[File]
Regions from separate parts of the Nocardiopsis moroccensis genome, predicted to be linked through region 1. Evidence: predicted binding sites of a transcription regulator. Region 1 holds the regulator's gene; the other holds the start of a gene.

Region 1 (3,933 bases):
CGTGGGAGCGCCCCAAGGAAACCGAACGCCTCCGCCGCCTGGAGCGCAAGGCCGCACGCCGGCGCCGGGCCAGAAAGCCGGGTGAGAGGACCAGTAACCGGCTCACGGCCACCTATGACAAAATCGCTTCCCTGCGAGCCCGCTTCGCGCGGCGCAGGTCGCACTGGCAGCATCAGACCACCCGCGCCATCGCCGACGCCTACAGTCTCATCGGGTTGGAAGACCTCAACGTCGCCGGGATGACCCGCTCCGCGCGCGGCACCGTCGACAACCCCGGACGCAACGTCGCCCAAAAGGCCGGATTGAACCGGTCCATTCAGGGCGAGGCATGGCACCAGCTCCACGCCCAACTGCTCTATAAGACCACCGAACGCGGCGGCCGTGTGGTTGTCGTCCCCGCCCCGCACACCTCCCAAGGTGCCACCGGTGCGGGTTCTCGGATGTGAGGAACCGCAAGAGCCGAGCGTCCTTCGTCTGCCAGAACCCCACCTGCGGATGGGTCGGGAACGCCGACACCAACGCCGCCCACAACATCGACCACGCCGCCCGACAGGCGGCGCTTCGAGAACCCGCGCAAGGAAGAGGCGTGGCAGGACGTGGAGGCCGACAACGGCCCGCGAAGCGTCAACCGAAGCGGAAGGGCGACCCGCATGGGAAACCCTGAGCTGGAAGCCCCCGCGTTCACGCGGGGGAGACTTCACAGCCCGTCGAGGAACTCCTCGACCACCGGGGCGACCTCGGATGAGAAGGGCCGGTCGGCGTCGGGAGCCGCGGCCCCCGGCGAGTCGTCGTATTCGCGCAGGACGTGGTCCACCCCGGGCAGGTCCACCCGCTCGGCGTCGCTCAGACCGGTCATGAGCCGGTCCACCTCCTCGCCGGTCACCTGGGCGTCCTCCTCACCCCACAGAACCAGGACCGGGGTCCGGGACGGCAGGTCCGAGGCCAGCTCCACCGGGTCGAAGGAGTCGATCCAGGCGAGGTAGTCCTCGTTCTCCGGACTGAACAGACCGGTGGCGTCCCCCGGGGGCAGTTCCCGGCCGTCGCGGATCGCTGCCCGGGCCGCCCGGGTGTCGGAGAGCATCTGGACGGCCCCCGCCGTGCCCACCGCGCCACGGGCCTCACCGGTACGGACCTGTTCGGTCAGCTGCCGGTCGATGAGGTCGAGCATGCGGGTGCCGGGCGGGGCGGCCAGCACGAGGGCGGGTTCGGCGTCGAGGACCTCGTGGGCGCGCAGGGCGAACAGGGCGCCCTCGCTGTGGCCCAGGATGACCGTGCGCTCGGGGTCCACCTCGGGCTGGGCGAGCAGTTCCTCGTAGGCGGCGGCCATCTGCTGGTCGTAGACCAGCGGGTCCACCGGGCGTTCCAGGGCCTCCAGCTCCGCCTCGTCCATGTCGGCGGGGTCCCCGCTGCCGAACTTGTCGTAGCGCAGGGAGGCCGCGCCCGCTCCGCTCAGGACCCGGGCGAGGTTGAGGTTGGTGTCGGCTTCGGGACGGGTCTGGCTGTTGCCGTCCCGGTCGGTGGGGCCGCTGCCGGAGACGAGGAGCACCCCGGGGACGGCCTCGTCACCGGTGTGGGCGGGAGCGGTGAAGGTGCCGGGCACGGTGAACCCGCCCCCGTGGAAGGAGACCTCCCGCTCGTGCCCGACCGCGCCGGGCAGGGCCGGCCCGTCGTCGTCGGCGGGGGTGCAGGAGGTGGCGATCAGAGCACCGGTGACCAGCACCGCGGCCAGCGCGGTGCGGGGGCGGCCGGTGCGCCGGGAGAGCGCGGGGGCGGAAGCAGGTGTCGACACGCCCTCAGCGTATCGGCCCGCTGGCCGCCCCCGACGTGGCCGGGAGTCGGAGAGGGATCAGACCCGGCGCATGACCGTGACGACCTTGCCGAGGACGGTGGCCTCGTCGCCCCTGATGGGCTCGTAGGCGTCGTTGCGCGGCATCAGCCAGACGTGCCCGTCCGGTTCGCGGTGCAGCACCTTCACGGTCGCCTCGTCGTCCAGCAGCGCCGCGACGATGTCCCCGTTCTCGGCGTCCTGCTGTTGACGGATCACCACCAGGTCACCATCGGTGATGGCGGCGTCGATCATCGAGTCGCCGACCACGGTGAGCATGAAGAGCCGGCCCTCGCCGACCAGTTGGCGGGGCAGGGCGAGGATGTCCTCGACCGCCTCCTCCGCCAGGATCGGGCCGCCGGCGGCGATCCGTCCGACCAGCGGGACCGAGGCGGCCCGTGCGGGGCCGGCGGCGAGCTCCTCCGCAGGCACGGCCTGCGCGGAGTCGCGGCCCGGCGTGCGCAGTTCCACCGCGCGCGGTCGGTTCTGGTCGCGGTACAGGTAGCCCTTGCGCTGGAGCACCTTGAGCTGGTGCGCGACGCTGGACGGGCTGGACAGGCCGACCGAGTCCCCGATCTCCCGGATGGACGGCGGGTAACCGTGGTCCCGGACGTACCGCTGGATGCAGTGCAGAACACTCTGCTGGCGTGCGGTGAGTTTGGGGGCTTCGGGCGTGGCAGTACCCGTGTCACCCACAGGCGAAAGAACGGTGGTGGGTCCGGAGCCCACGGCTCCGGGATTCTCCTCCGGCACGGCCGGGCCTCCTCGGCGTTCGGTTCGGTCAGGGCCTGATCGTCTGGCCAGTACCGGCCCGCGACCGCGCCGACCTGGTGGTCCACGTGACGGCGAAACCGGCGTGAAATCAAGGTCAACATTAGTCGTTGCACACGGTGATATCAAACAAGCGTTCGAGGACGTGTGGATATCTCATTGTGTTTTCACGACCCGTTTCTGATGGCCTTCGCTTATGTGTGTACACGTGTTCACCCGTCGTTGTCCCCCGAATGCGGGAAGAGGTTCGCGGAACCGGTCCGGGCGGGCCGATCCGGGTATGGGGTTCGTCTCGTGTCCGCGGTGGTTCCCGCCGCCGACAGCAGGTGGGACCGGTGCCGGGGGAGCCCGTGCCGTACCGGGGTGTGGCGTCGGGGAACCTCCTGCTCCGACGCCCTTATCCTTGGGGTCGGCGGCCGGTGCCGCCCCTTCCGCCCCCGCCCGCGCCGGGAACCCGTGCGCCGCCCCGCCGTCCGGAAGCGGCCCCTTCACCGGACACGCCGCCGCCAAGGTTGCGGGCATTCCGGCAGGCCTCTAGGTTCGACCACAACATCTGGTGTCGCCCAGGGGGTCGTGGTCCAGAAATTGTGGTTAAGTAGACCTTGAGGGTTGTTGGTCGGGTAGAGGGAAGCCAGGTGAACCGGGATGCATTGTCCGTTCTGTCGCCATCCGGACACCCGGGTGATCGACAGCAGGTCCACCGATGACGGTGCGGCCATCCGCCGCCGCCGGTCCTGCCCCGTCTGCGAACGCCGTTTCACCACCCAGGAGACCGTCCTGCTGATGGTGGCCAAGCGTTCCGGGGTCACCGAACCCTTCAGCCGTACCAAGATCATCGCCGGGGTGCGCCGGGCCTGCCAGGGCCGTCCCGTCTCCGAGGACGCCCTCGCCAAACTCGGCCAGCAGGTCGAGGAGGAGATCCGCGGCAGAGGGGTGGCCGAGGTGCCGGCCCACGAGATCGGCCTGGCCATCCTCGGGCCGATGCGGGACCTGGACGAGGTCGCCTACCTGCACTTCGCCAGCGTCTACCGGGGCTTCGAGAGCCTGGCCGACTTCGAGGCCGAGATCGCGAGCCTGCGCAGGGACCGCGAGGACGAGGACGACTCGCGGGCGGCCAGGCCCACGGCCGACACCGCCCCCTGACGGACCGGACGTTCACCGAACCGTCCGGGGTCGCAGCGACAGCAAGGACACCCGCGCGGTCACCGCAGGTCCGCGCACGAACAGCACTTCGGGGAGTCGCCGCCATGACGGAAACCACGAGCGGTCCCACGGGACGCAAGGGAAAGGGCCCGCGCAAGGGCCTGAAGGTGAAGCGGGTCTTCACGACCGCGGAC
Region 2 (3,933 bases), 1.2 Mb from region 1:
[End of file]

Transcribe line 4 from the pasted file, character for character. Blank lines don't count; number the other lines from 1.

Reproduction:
Region 2 (3,933 bases), 1.2 Mb from region 1: